The Culture of Bonfire Night: Where did it all begin?

By Jason White

 ‘Remember, remember the fifth of November.’

Every year on the fifth of November families and friends in Stirling brave the dip in temperatures to go and stand around a bonfire and watch a firework display, but why is this and why on this date every year?

Bonfire Night is a tradition that stretches back 100’s of years and has been celebrated in Stirling for the last 40, with the Bridge of Allan and Stirling Round Table community organising the celebrations, but its history lays back in 1605 after the failed Gunpowder plot.


Guy Fawkes and the Gunpowder Plot

Despite being born with two Protestant parents, Guy Fawkes converted to Catholicism as a teenager which at the time was illegal under Elizabeth I’s reign.

In 1592, he fought for the Catholic forces in Spain, who were fighting the Protestant Dutch, where he was promoted to Captain.

But in 1603, he travelled back to Spain in to petition to wage war against England by Catholic King Philip III, a petition which was declined.

As a result, Fawkes met Thomas Wintour, another disgruntled English Catholic man, and together with 11 other men they developed the Gunpowder plot, an attempt to overthrow James I as King and replace him with a Catholic alternative.

They planned to blow up parliament and to do this, they got hold of 36 barrels of gunpowder and stored it in the cellar under the House of Lords.

Guy Fawkes being caught under the House of Lords protecting the barrels of Gunpowder. -Source:

The plan would take place when the King opened parliament on 5 November 1605 but it was foiled the day before, when authorities got hold of a letter warning them of the plans and Fawkes was caught in the cellar protecting the barrels.

Bonfires were set alight to celebrate this failure, starting the tradition of Bonfire Night.


How has the tradition changed?

Bonfire Night in Scotland has been a community wide event since the 20th century with the setting off of fireworks considered a tongue in cheek nod to Guy Fawkes.


Firework display at Bridge of Allan Bonfire Night 2019

However, with these events now happening all over the country, the political message has moved into the backburner as it becomes a much more family friendly event according to Garry Freckleton, Chairman of the Stirling and Bridge of Allan Round Table.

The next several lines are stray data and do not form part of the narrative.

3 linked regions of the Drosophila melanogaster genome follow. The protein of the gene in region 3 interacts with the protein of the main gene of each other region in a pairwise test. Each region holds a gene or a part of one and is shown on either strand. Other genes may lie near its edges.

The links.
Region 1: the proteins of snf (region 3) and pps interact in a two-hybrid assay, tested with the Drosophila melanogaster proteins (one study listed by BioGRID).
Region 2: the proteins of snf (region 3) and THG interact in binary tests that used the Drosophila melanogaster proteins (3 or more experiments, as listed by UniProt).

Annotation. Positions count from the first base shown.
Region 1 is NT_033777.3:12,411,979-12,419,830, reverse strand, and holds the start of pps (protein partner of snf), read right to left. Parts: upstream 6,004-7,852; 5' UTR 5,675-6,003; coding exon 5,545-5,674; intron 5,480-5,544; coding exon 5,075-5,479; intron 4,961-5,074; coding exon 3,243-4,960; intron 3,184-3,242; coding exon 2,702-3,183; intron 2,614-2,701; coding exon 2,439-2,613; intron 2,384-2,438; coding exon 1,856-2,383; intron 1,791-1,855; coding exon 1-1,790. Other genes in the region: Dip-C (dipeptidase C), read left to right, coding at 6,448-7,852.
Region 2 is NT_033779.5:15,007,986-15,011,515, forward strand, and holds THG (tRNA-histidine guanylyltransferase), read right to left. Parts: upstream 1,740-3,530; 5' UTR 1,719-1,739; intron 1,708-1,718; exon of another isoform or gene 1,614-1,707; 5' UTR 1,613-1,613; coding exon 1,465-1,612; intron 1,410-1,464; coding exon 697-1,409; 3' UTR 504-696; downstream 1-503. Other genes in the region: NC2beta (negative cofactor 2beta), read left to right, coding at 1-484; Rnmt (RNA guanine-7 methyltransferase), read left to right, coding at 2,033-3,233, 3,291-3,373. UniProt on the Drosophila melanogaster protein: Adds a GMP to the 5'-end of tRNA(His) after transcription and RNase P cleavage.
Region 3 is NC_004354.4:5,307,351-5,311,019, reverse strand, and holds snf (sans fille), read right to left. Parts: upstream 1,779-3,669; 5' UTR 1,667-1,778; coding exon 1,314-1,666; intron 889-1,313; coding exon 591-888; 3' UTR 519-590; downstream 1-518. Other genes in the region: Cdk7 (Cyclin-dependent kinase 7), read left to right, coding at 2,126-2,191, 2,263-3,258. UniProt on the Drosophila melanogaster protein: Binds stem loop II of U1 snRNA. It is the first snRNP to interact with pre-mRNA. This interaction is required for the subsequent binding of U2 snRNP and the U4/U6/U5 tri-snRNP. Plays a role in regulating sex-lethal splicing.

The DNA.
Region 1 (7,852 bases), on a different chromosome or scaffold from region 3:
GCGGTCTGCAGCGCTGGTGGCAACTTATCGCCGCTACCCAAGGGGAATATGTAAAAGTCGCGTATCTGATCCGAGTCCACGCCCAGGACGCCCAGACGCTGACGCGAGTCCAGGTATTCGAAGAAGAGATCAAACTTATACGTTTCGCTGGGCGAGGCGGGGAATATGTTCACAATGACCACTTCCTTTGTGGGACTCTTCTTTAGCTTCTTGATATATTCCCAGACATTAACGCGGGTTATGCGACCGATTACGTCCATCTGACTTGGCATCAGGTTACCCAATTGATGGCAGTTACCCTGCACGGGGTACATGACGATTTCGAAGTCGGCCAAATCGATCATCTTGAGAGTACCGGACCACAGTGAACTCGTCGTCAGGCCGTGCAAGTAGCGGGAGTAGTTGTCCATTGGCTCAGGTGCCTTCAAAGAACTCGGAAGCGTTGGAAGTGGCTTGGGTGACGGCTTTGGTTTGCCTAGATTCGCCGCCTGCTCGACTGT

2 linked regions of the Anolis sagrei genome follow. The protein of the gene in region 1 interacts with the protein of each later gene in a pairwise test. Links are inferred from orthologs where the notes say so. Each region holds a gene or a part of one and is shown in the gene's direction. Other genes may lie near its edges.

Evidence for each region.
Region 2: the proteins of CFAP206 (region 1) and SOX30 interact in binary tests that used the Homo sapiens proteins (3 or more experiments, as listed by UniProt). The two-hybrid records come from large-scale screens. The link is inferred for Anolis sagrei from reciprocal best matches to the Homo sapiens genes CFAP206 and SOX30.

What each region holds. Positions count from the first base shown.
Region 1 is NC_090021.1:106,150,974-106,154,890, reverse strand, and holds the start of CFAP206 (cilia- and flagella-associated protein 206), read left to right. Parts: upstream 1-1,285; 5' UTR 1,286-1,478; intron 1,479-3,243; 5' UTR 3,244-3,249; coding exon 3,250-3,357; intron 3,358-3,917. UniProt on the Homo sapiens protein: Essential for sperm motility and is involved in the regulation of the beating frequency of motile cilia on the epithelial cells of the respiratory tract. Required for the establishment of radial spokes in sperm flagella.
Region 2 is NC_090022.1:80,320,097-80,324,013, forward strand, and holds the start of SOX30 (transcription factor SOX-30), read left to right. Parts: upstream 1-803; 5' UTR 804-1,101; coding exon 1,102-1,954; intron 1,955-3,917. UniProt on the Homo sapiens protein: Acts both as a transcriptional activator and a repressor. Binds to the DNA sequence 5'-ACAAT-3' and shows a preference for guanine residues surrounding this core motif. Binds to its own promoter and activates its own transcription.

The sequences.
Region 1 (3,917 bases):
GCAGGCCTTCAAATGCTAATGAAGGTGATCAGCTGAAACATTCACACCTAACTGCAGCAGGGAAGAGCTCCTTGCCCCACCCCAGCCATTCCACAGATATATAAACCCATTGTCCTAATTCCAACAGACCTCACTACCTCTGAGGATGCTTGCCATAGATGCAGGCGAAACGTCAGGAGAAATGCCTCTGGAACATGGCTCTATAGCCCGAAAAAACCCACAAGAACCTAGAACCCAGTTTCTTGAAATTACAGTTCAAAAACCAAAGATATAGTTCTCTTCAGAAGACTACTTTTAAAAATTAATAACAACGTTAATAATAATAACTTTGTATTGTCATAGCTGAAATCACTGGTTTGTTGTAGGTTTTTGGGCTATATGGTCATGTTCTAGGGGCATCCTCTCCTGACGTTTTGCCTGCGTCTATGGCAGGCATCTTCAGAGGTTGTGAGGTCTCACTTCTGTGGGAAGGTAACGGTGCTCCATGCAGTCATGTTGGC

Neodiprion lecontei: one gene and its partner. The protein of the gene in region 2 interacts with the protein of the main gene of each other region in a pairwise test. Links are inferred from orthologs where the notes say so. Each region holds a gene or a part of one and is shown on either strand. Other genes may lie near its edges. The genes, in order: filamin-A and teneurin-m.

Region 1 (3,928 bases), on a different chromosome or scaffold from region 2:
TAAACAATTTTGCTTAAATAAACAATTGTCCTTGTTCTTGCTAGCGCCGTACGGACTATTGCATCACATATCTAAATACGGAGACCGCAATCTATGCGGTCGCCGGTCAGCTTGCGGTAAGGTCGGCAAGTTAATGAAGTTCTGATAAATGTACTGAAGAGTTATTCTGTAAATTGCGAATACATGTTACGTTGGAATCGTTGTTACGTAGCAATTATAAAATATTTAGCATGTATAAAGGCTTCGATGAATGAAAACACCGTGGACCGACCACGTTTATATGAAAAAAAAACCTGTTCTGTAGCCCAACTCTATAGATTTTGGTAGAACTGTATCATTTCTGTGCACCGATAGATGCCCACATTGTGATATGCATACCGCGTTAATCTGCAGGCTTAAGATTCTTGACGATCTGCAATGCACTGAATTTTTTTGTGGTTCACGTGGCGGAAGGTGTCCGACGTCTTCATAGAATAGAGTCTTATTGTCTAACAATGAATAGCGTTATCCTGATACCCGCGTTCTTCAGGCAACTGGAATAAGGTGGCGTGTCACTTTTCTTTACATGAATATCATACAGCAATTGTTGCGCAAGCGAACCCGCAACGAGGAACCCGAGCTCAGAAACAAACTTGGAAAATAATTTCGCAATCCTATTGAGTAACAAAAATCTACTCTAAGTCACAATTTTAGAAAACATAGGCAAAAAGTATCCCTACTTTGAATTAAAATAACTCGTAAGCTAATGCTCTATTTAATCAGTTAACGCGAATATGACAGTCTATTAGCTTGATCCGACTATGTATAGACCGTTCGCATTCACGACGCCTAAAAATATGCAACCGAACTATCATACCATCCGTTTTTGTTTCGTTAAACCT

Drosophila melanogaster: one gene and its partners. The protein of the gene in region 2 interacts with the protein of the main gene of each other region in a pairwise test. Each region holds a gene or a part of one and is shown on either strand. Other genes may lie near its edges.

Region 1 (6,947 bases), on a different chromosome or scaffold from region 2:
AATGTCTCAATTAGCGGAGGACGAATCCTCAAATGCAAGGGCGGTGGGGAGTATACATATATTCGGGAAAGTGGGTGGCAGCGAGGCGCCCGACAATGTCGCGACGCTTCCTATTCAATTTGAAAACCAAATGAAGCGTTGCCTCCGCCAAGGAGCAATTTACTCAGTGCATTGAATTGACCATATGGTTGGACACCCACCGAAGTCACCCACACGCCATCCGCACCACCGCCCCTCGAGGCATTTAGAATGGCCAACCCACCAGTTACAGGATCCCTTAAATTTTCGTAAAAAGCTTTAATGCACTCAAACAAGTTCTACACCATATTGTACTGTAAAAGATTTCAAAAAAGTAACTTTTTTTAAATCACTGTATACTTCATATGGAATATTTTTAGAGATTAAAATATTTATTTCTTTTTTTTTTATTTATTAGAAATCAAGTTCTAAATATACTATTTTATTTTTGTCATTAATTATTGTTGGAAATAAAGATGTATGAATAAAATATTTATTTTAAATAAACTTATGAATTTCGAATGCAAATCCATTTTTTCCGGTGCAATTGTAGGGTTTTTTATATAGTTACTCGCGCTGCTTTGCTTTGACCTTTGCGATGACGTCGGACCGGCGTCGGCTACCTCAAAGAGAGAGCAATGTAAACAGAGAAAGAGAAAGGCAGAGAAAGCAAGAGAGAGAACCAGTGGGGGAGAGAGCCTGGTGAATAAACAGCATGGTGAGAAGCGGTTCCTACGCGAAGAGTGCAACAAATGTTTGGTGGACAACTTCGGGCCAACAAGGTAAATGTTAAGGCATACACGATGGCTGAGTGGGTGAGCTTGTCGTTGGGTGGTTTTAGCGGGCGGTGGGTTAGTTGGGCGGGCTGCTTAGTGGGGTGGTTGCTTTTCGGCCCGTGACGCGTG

“I don’t think people think about it too deeply, some people might see it as a political thing, Guy Fawkes and all that and some people just like a real good fire and a bunch of fireworks, it’s just a good family event and to have such a big community event put on makes a difference.”

The Stirling and Bridge of Allan event has always been family friendly and locals who attend, all believe it helps bring family and friends together while also being seen as the start of the Christmas season.

“I celebrate Bonfire Night as it’s a great time to bring the family together. You can just all sit back and watch the fireworks, I love the colours, the night and the sounds.” Said Dorothy Ferguson.

While Matthew Pollock said, “Bonfire Night signifies to me the winter and Christmas coming. I used to watch the fireworks every year when I was younger with my family. It’s important to me as it is a yearly event that I spent with family and friends.”

Despite the festival being full of historic and political meaning, there has now been a shift into a family friendly event as those who have grew up watching it as a kid remember spending it with their families and be a part of the community by going to one of the many arranged events all over the country.

Also, despite its history within British culture, it isn’t just in Britain where the event is celebrated, as families come together in the old British colonies of New Zealand and Canada, but the extent of the celebrations change per place.


Bridge of Allan fireworks 2019.

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